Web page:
If you don’t understand the multitude of ways that having ADHD leads to a chaotic home environment, then you aren’t the right person to help my child learn to organize.
For 16 years, I worked at a community mental health center, helping adults with chronic mental illnesses to live independently. I did things like taking people grocery shopping and to doctor appointments. I helped people apply for benefits like food stamps and Medicaid. I helped them fill their med-minders.
Having only a bachelor’s degree in psychology to guide me, I did a lot of learning on the job. Within just a few years, however, and through watching several entry-level social workers come, learn just a little, and go, I came to believe this: if you don’t understand what barriers a specific brain disease creates to accomplishing certain tasks, you have no business trying to advise or help a person complete that task. For example, if you can’t spit out at least 20 reasons, based on the illness itself, why a person with schizophrenia might fail to fill a prescription for antipsychotic medication, then you have no business giving that person a ride to the pharmacy to help him do so. Entry-level social workers learn, I believe, at their clients’ expense.
And when it comes to helping a child with ADHD, the same goes. Here’s one example. If you don’t understand the multitude of ways that having ADHD leads to a chaotic home environment, then you aren’t the right person to help my child learn to organize. And you aren’t qualified to advise me on creating systems to help.
This mindset has led me to be critical and dissatisfied with services that are available in our area for kids with ADHD, including the fact that the Children’s Mental Health Waiver that funds services for kids with ADHD doesn’t pay for services to help with organizing, and secondly, the fact that even if it did, I don’t believe there’s a provider in the area who would be capable of providing this service.
When Natalie worked with various speech, occupational, and physical therapists, she received professional-level services. Her special ed teachers really know what they’re doing. I believe there are ADHD coaches around the country who provide a professional level of service around organizing.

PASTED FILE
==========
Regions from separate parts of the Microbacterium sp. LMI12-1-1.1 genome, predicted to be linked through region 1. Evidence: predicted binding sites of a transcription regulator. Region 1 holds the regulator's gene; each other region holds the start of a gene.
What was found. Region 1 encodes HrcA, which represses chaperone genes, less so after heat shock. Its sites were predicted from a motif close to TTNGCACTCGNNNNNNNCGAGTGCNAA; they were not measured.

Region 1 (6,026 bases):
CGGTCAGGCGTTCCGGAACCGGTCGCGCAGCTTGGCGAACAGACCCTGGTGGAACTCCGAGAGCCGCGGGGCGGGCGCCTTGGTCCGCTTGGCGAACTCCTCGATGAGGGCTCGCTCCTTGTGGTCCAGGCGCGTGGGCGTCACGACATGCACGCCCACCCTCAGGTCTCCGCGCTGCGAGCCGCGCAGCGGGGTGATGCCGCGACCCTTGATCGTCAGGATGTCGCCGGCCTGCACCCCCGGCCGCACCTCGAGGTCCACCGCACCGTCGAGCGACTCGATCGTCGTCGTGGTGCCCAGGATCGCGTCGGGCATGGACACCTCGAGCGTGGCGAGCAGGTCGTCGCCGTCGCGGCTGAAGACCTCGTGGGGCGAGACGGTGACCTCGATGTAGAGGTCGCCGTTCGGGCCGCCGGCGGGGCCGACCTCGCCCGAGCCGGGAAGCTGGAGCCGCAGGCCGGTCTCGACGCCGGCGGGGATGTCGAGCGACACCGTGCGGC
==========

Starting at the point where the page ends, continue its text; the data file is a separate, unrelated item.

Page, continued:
So why is the hands-on skill building that’s available to my child, through a mental health waiver, via contracts with local social service agencies, provided by poorly paid (but hard-working) minimally trained (but good-hearted), short-term (mostly college students) entry-level (you have to start somewhere) workers?
I wish there was help--professional-level, truly qualified, approved-for-funding help. Help from someone who understands, and can explain to me how Nat’s sensory processing issues impact her ability to organize. I know, from her S.I. P.T. test results, that she can’t easily find a specific object among a group of objects. That certainly must impact her ability to clean up. But how exactly, and what can we do about it?
And I swear that Natalie literally loses track of the fact that an item exists once she stops focusing on it. If that’s true, then how can she learn to put “it” away, given that in her mind, “it” no longer exists?
See what I mean about needing a professional level of expertise? Am I off track on this, folks? Does expertise like this exist? Have any of you found it?
I haven’t, and have pretty much given up on the idea of trying. I have, however, found a few nuggets of this kind of information in a book. I’ll share a little about the book in my next post.
Venting time is over for today. Clean-up time begins. ARGHHHH!